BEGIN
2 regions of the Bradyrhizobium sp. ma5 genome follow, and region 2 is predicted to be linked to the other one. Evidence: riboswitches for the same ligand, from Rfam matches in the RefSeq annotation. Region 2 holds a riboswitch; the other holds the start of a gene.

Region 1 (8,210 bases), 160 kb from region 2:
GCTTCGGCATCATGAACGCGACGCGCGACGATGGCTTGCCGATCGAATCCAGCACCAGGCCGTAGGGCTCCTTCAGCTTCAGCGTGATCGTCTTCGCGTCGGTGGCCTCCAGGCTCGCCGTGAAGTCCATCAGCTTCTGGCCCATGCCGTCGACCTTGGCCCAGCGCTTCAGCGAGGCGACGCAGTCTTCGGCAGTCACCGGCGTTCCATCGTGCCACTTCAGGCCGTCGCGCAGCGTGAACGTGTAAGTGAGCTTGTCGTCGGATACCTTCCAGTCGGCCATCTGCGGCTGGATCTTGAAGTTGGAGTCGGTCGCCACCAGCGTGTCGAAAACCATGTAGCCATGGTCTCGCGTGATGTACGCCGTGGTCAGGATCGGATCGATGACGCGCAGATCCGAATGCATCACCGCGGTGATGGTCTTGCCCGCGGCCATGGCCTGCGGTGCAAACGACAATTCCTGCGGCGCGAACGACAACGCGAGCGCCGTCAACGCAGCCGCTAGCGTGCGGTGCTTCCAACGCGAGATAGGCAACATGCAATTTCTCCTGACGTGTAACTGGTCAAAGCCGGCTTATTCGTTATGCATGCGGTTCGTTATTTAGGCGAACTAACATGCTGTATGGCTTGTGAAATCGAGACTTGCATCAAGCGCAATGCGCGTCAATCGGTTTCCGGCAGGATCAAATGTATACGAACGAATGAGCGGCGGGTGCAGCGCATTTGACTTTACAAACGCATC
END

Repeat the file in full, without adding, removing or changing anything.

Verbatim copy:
2 regions of the Bradyrhizobium sp. ma5 genome follow, and region 2 is predicted to be linked to the other one. Evidence: riboswitches for the same ligand, from Rfam matches in the RefSeq annotation. Region 2 holds a riboswitch; the other holds the start of a gene.

Region 1 (8,210 bases), 160 kb from region 2:
GCTTCGGCATCATGAACGCGACGCGCGACGATGGCTTGCCGATCGAATCCAGCACCAGGCCGTAGGGCTCCTTCAGCTTCAGCGTGATCGTCTTCGCGTCGGTGGCCTCCAGGCTCGCCGTGAAGTCCATCAGCTTCTGGCCCATGCCGTCGACCTTGGCCCAGCGCTTCAGCGAGGCGACGCAGTCTTCGGCAGTCACCGGCGTTCCATCGTGCCACTTCAGGCCGTCGCGCAGCGTGAACGTGTAAGTGAGCTTGTCGTCGGATACCTTCCAGTCGGCCATCTGCGGCTGGATCTTGAAGTTGGAGTCGGTCGCCACCAGCGTGTCGAAAACCATGTAGCCATGGTCTCGCGTGATGTACGCCGTGGTCAGGATCGGATCGATGACGCGCAGATCCGAATGCATCACCGCGGTGATGGTCTTGCCCGCGGCCATGGCCTGCGGTGCAAACGACAATTCCTGCGGCGCGAACGACAACGCGAGCGCCGTCAACGCAGCCGCTAGCGTGCGGTGCTTCCAACGCGAGATAGGCAACATGCAATTTCTCCTGACGTGTAACTGGTCAAAGCCGGCTTATTCGTTATGCATGCGGTTCGTTATTTAGGCGAACTAACATGCTGTATGGCTTGTGAAATCGAGACTTGCATCAAGCGCAATGCGCGTCAATCGGTTTCCGGCAGGATCAAATGTATACGAACGAATGAGCGGCGGGTGCAGCGCATTTGACTTTACAAACGCATC